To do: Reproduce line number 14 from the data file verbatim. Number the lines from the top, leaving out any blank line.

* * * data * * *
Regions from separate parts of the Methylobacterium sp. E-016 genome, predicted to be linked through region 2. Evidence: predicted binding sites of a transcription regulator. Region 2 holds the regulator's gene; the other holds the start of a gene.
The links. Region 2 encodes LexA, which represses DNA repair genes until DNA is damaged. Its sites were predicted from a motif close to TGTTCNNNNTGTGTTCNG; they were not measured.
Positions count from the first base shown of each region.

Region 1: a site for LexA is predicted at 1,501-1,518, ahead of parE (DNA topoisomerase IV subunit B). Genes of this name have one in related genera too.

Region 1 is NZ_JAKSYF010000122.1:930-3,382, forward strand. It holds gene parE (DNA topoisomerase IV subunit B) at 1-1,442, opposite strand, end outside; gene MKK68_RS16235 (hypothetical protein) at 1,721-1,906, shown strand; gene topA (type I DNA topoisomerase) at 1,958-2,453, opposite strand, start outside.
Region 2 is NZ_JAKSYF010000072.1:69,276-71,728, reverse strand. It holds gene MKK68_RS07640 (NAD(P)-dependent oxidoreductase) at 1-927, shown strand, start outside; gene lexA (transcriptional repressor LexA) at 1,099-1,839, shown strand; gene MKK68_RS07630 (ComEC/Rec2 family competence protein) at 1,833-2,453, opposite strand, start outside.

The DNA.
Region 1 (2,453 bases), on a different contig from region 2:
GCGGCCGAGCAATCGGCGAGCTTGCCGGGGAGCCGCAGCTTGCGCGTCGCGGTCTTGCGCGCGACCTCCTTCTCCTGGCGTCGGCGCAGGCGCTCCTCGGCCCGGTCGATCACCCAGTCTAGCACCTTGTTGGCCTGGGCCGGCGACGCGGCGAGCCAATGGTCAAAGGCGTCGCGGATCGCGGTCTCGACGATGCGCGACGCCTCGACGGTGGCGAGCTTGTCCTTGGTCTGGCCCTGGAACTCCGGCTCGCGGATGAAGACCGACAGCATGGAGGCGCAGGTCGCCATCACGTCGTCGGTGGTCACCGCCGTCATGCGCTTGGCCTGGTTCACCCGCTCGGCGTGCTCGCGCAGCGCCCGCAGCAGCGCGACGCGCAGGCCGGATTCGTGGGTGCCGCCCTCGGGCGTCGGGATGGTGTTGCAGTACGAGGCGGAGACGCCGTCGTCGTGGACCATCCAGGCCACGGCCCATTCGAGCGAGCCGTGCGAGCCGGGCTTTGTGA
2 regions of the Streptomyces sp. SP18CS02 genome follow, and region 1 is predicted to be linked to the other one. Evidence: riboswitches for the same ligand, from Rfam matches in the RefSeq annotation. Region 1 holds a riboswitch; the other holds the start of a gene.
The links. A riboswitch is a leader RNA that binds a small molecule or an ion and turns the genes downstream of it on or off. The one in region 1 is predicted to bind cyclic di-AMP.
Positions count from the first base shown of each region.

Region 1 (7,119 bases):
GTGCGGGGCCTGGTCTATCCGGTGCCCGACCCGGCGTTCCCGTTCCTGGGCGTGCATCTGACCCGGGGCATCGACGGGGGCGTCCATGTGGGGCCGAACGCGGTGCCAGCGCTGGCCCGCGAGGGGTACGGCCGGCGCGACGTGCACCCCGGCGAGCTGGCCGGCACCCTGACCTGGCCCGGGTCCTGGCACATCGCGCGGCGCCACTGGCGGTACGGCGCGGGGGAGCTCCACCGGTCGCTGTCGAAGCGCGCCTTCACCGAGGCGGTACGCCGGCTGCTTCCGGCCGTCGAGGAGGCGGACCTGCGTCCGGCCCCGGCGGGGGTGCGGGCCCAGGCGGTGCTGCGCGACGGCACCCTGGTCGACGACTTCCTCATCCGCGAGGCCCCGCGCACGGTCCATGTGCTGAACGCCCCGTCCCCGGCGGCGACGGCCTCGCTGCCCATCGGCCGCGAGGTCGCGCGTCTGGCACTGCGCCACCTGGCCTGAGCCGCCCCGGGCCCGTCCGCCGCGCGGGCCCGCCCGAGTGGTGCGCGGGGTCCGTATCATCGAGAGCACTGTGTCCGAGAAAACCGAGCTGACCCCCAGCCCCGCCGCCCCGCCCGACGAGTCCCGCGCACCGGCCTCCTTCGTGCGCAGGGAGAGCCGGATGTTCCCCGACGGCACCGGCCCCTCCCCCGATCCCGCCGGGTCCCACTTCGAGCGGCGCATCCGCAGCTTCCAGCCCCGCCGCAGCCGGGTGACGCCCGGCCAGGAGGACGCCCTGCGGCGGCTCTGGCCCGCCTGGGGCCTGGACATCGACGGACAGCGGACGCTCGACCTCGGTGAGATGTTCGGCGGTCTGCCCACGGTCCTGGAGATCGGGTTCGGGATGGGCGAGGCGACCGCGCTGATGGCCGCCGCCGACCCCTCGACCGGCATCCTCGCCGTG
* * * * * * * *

GTGCGGGGCCTGGTCTATCCGGTGCCCGACCCGGCGTTCCCGTTCCTGGGCGTGCATCTGACCCGGGGCATCGACGGGGGCGTCCATGTGGGGCCGAACGCGGTGCCAGCGCTGGCCCGCGAGGGGTACGGCCGGCGCGACGTGCACCCCGGCGAGCTGGCCGGCACCCTGACCTGGCCCGGGTCCTGGCACATCGCGCGGCGCCACTGGCGGTACGGCGCGGGGGAGCTCCACCGGTCGCTGTCGAAGCGCGCCTTCACCGAGGCGGTACGCCGGCTGCTTCCGGCCGTCGAGGAGGCGGACCTGCGTCCGGCCCCGGCGGGGGTGCGGGCCCAGGCGGTGCTGCGCGACGGCACCCTGGTCGACGACTTCCTCATCCGCGAGGCCCCGCGCACGGTCCATGTGCTGAACGCCCCGTCCCCGGCGGCGACGGCCTCGCTGCCCATCGGCCGCGAGGTCGCGCGTCTGGCACTGCGCCACCTGGCCTGAGCCGCCCCGGGCCCGTCCGCCGCGCGGGCCCGCCCGAGTGGTGCGCGGGGTCCGTATCATCGAGAGCACTGTGTCCGAGAAAACCGAGCTGACCCCCAGCCCCGCCGCCCCGCCCGACGAGTCCCGCGCACCGGCCTCCTTCGTGCGCAGGGAGAGCCGGATGTTCCCCGACGGCACCGGCCCCTCCCCCGATCCCGCCGGGTCCCACTTCGAGCGGCGCATCCGCAGCTTCCAGCCCCGCCGCAGCCGGGTGACGCCCGGCCAGGAGGACGCCCTGCGGCGGCTCTGGCCCGCCTGGGGCCTGGACATCGACGGACAGCGGACGCTCGACCTCGGTGAGATGTTCGGCGGTCTGCCCACGGTCCTGGAGATCGGGTTCGGGATGGGCGAGGCGACCGCGCTGATGGCCGCCGCCGACCCCTCGACCGGCATCCTCGCCGTG